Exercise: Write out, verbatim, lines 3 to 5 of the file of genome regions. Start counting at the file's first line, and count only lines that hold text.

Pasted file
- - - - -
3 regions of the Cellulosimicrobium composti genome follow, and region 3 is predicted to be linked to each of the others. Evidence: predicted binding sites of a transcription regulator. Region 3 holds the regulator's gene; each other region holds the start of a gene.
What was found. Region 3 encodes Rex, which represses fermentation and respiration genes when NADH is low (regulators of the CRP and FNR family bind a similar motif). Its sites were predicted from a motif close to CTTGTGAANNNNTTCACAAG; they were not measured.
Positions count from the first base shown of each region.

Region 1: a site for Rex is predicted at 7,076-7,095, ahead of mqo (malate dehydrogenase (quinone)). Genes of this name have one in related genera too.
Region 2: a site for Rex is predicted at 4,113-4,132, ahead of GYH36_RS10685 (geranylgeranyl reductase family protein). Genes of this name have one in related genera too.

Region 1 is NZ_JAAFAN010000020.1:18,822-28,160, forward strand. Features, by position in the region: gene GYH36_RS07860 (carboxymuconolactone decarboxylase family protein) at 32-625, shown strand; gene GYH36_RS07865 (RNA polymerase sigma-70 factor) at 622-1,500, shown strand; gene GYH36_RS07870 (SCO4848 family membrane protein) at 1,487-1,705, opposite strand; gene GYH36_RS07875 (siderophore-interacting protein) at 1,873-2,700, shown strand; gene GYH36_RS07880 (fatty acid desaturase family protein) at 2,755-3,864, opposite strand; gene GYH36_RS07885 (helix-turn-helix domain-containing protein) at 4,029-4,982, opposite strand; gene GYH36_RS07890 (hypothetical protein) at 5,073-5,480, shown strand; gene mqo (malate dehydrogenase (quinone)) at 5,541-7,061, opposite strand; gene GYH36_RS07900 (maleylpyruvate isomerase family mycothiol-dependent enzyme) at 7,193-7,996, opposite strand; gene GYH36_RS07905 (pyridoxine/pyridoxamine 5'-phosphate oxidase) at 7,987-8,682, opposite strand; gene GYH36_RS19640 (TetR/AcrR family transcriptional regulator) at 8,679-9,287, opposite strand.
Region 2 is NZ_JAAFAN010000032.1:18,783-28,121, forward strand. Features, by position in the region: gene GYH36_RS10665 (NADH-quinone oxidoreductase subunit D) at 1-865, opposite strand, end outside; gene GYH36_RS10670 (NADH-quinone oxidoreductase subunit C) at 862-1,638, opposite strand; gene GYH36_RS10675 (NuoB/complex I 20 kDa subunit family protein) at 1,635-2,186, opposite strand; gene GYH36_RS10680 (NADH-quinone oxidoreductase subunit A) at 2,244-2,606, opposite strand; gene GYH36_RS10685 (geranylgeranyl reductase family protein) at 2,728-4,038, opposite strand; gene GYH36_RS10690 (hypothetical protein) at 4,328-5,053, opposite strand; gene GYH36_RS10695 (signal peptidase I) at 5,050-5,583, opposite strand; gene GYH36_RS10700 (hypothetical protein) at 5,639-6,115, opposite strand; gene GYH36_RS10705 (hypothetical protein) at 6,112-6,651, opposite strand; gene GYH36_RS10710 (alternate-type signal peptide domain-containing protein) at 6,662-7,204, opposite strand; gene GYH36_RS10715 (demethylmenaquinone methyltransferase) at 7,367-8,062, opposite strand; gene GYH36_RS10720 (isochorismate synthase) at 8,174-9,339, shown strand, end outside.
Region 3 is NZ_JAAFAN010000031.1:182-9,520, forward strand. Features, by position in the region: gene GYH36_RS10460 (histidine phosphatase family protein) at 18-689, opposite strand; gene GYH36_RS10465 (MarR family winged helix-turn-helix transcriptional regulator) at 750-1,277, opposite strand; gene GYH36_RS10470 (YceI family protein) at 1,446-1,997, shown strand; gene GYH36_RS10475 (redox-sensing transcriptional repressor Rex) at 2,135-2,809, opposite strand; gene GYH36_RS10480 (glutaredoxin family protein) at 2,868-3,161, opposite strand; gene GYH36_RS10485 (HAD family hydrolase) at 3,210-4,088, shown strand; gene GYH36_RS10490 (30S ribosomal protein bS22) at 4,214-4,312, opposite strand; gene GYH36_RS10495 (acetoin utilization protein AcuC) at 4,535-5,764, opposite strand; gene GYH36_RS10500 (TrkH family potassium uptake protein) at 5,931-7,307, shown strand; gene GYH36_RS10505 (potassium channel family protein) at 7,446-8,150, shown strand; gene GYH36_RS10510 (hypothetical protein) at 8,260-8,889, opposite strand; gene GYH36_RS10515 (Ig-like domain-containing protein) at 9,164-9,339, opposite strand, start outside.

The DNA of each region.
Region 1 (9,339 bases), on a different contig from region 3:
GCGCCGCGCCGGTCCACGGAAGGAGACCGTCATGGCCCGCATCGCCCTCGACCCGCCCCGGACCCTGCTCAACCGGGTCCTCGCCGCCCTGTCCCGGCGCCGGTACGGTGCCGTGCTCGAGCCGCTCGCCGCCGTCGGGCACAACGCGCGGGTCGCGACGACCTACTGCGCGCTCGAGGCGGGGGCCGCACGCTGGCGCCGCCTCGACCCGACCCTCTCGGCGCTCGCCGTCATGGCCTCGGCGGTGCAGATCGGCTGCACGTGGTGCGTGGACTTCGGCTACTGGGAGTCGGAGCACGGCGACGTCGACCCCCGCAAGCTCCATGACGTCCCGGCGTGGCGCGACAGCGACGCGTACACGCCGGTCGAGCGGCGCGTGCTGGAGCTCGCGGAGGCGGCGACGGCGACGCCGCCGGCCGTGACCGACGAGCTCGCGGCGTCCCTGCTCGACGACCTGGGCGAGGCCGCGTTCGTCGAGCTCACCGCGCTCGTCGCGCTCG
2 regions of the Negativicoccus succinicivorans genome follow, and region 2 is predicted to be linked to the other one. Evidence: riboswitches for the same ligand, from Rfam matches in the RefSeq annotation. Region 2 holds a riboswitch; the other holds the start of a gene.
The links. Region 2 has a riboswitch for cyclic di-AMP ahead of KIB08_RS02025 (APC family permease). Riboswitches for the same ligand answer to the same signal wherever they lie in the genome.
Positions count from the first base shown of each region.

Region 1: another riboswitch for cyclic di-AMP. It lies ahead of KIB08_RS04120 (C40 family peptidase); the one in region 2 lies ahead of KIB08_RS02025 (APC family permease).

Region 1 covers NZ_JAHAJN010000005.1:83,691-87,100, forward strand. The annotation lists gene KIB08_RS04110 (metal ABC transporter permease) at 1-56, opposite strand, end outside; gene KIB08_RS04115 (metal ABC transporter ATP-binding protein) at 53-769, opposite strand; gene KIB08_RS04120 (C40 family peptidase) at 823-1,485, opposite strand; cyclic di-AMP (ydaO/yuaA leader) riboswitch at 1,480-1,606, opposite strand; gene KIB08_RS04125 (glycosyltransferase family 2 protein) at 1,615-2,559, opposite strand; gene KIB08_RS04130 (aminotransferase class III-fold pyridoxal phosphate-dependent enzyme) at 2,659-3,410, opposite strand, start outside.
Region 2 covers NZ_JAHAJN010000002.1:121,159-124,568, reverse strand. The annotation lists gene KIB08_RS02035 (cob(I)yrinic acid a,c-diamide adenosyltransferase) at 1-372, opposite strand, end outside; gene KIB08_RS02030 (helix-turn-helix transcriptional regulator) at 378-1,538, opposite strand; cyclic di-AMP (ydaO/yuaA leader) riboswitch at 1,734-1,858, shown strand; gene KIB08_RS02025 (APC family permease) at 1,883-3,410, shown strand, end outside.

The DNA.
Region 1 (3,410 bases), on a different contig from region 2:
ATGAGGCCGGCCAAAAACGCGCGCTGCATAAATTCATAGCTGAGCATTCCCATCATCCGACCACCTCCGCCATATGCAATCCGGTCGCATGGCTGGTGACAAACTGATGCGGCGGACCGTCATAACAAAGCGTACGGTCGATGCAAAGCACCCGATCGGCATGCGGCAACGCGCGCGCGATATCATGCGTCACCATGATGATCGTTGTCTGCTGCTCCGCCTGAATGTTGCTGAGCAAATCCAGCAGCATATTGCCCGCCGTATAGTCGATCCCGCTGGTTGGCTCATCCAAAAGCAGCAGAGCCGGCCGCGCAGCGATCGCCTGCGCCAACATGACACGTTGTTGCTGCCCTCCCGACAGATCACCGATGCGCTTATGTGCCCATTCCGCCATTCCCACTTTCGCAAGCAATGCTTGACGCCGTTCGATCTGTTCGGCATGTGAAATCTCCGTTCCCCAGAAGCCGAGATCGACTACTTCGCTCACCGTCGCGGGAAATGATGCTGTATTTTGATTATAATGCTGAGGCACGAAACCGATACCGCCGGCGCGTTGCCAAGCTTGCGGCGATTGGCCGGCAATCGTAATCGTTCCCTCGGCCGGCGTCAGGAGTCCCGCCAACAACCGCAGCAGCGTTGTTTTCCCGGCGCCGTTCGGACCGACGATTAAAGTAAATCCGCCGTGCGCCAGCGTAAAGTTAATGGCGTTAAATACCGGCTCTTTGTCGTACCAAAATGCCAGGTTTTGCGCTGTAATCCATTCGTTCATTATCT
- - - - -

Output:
Positions count from the first base shown of each region.

Region 1: a site for Rex is predicted at 7,076-7,095, ahead of mqo (malate dehydrogenase (quinone)). Genes of this name have one in related genera too.
Region 2: a site for Rex is predicted at 4,113-4,132, ahead of GYH36_RS10685 (geranylgeranyl reductase family protein). Genes of this name have one in related genera too.